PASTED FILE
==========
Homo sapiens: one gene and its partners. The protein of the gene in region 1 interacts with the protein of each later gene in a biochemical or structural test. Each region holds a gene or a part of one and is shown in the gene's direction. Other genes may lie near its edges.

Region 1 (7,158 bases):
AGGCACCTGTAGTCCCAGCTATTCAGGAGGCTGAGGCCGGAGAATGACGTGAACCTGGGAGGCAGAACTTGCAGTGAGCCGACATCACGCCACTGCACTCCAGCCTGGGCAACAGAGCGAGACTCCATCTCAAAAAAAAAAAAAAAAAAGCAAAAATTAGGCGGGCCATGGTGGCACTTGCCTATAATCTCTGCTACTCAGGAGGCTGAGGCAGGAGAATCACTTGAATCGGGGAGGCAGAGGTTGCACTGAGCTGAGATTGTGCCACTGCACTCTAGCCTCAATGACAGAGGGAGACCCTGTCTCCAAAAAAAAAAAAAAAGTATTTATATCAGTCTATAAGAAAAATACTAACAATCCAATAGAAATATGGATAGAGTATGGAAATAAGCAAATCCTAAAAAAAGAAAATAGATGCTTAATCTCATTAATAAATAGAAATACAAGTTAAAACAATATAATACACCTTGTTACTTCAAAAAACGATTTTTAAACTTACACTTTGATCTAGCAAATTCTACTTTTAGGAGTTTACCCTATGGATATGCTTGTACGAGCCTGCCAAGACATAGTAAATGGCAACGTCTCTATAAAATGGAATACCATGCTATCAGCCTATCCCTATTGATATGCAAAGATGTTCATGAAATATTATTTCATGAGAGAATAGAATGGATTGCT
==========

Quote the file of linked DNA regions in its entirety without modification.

Homo sapiens: one gene and its partners. The protein of the gene in region 1 interacts with the protein of each later gene in a biochemical or structural test. Each region holds a gene or a part of one and is shown in the gene's direction. Other genes may lie near its edges.

Region 1 (7,158 bases):
AGGCACCTGTAGTCCCAGCTATTCAGGAGGCTGAGGCCGGAGAATGACGTGAACCTGGGAGGCAGAACTTGCAGTGAGCCGACATCACGCCACTGCACTCCAGCCTGGGCAACAGAGCGAGACTCCATCTCAAAAAAAAAAAAAAAAAAGCAAAAATTAGGCGGGCCATGGTGGCACTTGCCTATAATCTCTGCTACTCAGGAGGCTGAGGCAGGAGAATCACTTGAATCGGGGAGGCAGAGGTTGCACTGAGCTGAGATTGTGCCACTGCACTCTAGCCTCAATGACAGAGGGAGACCCTGTCTCCAAAAAAAAAAAAAAAGTATTTATATCAGTCTATAAGAAAAATACTAACAATCCAATAGAAATATGGATAGAGTATGGAAATAAGCAAATCCTAAAAAAAGAAAATAGATGCTTAATCTCATTAATAAATAGAAATACAAGTTAAAACAATATAATACACCTTGTTACTTCAAAAAACGATTTTTAAACTTACACTTTGATCTAGCAAATTCTACTTTTAGGAGTTTACCCTATGGATATGCTTGTACGAGCCTGCCAAGACATAGTAAATGGCAACGTCTCTATAAAATGGAATACCATGCTATCAGCCTATCCCTATTGATATGCAAAGATGTTCATGAAATATTATTTCATGAGAGAATAGAATGGATTGCT